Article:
Japan: Prime Minister Shinzo Abe won a decisive election which investors cheered as a continuation of stimulus and stability, with the Nikkei 225 stock index enjoying a record 15 consecutive days of gains.

    Europe: UK Prime Minister Theresa May expressed an interest in keeping a “deep and special” partnership with the European Union regarding Brexit, something much of Europe, including Germany, desires based upon what I would say is widespread recognition of interdependence and a limited stomach for disruption. In France, President Emmanuel Macron is proposing tax cuts in a follow through of his stance as a business-friendly government (Japan Times).

    India and China continue to expand, with government funds in India providing capital ($36 billion) to shore up banking system problems there. China’s President Xi Jinping closed the Communist party congress in Beijing and appears to have no immediate successor, while China’s highly esteemed central bank governor (People’s Bank of China) Zhou Xiaochuan confirmed his pending retirement. He expressed ongoing concern over credit/capital control policies there. Banking/financial systems in both China and India have a long way to go (growing pains?) with regard to matching the developed world, so I expect these stories to be an ongoing part of the news flow.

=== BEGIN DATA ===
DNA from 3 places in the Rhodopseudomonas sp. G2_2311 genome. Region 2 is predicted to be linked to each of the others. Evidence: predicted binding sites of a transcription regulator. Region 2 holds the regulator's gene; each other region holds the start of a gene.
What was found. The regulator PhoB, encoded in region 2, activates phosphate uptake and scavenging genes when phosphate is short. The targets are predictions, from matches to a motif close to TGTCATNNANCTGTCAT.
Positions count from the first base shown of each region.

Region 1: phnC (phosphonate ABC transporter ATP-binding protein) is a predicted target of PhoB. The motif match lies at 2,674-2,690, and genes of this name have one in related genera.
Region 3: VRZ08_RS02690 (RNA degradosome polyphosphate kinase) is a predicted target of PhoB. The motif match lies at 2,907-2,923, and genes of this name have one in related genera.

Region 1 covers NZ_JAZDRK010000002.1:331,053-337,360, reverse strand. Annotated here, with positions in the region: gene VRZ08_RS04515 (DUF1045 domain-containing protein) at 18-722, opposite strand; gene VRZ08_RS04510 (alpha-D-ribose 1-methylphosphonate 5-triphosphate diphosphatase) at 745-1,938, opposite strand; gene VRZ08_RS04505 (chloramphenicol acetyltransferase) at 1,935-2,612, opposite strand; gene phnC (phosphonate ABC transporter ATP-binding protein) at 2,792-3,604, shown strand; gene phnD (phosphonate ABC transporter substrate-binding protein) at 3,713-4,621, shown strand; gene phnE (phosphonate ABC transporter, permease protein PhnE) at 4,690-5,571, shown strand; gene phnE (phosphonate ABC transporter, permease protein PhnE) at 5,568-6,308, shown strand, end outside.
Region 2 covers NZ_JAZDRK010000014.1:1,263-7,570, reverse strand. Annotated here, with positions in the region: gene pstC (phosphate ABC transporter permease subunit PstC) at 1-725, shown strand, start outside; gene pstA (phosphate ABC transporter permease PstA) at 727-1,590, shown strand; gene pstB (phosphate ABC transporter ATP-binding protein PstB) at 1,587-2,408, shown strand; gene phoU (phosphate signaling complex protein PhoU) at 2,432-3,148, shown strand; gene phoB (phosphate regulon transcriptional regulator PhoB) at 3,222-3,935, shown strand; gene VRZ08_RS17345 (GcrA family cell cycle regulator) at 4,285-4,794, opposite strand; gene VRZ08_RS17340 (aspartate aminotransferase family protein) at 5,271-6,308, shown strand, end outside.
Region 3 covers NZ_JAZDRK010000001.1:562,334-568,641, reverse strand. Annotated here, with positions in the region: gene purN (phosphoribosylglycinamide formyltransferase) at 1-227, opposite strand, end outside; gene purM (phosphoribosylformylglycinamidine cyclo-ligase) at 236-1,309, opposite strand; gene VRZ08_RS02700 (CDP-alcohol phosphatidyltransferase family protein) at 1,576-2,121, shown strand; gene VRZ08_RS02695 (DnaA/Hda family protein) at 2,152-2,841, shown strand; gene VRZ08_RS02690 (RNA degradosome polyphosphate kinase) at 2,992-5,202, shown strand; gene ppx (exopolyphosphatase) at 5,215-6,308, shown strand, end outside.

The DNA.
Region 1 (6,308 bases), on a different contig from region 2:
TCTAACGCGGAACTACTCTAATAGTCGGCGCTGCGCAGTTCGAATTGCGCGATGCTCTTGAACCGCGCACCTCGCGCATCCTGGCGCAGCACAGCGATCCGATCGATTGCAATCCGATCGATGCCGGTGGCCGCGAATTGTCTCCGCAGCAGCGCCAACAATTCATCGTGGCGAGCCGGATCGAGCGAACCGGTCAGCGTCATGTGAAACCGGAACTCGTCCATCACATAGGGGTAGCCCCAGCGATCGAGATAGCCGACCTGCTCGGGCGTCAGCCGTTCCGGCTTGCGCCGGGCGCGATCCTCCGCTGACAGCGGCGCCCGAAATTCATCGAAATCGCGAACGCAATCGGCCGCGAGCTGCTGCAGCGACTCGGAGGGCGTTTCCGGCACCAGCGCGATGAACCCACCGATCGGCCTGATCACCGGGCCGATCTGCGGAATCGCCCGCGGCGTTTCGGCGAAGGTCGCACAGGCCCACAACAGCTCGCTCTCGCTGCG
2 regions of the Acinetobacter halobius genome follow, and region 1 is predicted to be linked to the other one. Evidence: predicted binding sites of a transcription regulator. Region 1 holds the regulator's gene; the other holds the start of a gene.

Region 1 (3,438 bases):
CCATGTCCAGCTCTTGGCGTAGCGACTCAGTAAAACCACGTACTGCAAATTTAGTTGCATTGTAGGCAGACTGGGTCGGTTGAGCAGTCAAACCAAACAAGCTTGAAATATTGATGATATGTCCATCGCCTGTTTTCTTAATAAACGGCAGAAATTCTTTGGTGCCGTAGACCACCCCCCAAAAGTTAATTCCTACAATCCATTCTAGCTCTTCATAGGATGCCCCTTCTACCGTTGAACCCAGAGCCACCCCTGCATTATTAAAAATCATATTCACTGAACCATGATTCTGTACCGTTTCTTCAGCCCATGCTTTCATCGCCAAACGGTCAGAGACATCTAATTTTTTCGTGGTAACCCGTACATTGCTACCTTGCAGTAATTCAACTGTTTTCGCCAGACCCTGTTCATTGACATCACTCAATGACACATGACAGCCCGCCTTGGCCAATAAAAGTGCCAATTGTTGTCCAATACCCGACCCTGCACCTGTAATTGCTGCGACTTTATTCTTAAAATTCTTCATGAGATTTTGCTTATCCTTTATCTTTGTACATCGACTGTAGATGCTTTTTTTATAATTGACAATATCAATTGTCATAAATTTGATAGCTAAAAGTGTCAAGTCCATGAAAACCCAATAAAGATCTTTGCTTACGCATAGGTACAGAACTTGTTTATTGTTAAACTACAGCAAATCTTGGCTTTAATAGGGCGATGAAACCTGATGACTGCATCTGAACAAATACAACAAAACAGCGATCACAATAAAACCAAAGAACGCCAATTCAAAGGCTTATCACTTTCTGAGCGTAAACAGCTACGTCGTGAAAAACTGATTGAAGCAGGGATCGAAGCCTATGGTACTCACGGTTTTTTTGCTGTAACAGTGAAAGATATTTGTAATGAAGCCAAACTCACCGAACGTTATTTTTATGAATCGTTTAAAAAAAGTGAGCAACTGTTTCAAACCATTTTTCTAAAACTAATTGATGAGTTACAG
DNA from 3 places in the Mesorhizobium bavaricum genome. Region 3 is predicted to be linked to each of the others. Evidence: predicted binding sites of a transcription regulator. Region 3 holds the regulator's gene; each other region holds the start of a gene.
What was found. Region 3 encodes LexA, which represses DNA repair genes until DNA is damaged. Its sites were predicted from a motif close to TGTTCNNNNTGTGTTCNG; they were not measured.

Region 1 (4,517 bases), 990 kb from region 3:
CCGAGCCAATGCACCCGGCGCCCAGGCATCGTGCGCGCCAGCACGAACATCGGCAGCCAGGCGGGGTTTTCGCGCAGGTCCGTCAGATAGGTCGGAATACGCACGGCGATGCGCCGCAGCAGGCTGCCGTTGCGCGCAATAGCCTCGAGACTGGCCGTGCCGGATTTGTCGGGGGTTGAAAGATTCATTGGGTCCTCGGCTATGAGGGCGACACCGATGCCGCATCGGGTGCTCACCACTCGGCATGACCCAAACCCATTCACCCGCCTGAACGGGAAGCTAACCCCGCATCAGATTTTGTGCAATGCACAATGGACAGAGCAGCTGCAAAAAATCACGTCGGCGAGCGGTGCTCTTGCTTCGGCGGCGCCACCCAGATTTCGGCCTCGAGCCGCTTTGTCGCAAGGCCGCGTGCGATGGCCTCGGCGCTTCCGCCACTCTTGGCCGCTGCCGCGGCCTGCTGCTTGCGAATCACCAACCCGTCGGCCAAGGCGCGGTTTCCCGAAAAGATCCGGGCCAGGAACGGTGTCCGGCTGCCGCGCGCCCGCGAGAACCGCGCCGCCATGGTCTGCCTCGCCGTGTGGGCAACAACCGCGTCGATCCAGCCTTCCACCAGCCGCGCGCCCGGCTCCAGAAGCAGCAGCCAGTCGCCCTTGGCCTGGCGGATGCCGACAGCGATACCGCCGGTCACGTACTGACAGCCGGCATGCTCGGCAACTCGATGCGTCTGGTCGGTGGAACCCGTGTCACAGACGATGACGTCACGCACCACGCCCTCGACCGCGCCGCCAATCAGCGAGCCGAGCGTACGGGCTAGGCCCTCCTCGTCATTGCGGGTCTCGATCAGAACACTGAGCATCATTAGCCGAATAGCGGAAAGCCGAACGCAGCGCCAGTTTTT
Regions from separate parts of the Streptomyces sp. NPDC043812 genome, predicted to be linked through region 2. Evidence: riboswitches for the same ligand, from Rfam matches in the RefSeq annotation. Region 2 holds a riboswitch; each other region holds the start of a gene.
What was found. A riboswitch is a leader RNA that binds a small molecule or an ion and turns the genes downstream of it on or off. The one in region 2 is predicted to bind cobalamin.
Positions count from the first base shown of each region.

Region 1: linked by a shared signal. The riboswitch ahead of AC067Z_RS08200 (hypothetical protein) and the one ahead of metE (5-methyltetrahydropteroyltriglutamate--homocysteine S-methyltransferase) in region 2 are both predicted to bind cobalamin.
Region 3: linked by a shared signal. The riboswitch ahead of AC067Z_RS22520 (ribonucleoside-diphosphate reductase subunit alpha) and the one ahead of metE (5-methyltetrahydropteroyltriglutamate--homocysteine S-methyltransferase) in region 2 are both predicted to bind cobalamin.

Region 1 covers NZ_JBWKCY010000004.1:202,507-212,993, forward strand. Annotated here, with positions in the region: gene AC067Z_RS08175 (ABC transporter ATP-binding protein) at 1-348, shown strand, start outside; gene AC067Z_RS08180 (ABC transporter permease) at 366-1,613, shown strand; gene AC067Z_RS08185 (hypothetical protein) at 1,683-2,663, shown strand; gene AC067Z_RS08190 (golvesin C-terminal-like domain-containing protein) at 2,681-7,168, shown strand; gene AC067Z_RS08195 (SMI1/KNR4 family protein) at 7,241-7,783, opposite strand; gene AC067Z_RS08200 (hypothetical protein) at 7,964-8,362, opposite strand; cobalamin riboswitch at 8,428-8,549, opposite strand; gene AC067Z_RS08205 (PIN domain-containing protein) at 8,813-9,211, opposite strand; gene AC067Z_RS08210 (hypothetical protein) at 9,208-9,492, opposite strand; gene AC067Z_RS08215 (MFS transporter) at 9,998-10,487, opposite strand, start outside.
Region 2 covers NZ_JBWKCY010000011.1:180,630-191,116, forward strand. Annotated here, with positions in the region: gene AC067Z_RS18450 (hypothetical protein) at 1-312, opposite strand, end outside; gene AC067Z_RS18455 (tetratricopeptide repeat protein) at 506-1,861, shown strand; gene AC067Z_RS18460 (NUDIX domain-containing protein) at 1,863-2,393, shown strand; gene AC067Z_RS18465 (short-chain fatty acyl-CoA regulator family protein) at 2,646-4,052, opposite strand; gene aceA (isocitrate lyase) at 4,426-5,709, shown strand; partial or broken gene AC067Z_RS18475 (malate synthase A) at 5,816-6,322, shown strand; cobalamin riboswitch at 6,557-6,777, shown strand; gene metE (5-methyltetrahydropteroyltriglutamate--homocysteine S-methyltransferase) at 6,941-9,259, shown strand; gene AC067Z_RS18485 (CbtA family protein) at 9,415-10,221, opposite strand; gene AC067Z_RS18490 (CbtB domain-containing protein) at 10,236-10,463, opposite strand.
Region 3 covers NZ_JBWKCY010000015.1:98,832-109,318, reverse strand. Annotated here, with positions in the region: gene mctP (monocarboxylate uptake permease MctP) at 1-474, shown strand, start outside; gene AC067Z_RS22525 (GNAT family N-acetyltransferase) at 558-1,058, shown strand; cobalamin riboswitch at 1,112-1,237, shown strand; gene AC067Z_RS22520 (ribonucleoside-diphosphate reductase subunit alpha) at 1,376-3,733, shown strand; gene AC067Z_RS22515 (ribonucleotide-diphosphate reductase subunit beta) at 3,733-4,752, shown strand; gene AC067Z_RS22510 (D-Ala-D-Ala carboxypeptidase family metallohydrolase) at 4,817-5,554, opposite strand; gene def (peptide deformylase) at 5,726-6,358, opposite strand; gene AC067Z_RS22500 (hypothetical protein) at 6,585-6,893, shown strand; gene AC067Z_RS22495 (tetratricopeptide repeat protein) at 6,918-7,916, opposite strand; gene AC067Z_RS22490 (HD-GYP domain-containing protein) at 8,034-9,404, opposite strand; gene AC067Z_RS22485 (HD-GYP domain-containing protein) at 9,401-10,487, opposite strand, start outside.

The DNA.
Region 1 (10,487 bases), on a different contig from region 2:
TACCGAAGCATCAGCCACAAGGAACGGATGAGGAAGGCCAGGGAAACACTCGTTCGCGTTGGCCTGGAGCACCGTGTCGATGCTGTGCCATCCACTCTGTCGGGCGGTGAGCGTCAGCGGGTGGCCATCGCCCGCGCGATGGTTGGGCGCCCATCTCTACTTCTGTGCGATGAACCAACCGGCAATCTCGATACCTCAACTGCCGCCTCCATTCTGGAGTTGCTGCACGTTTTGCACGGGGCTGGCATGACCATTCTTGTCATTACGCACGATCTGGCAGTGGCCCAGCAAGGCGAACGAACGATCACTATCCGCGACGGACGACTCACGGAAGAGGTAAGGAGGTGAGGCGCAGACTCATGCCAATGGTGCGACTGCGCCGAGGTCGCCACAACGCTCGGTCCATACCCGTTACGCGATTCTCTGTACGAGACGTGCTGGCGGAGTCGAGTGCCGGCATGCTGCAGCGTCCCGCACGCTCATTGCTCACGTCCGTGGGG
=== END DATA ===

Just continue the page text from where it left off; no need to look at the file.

Latin America too is growing, with each country there experiencing its own problems and political uncertainties. Mexico, for example, is dealing with the aftermath of a terrible earth quake, declining energy investments (mining sector) and uncertainty regarding potential changes (“updates”) to NAFTA (North American Free Trade Agreement).

    Finally, an interesting take on the destabilizing efforts in the cyber-security realm from both Russia and North Korea, for while Russia has a continued interest in and is integrated to the global financial system, North Korea does not.

  • "Kee" Points with Jim Kee, Ph.D.

    • Budgets and Taxes
    • Fed Appointment
    • The Fed and the Economy



    Markets finished the week on a strong note as the Senate passed a budget bill on Thursday that was seen as a prerequisite to tax reform (Market Watch). I don’t think anyone thinks this budget for fiscal 2018 is anything but a vehicle to facilitate tax reform, but it does articulate the Senate GOP’s (Republican’s) political vision, i.e. maintaining spending in 2018 at 2017 levels, with nondefense spending cuts in future years and reduced Medicare spending over the next decade (TheHill.com). It is generally conceded that little of this will be enforceable without further legislation, which is why it is taken pretty lightly.

    Tax Reform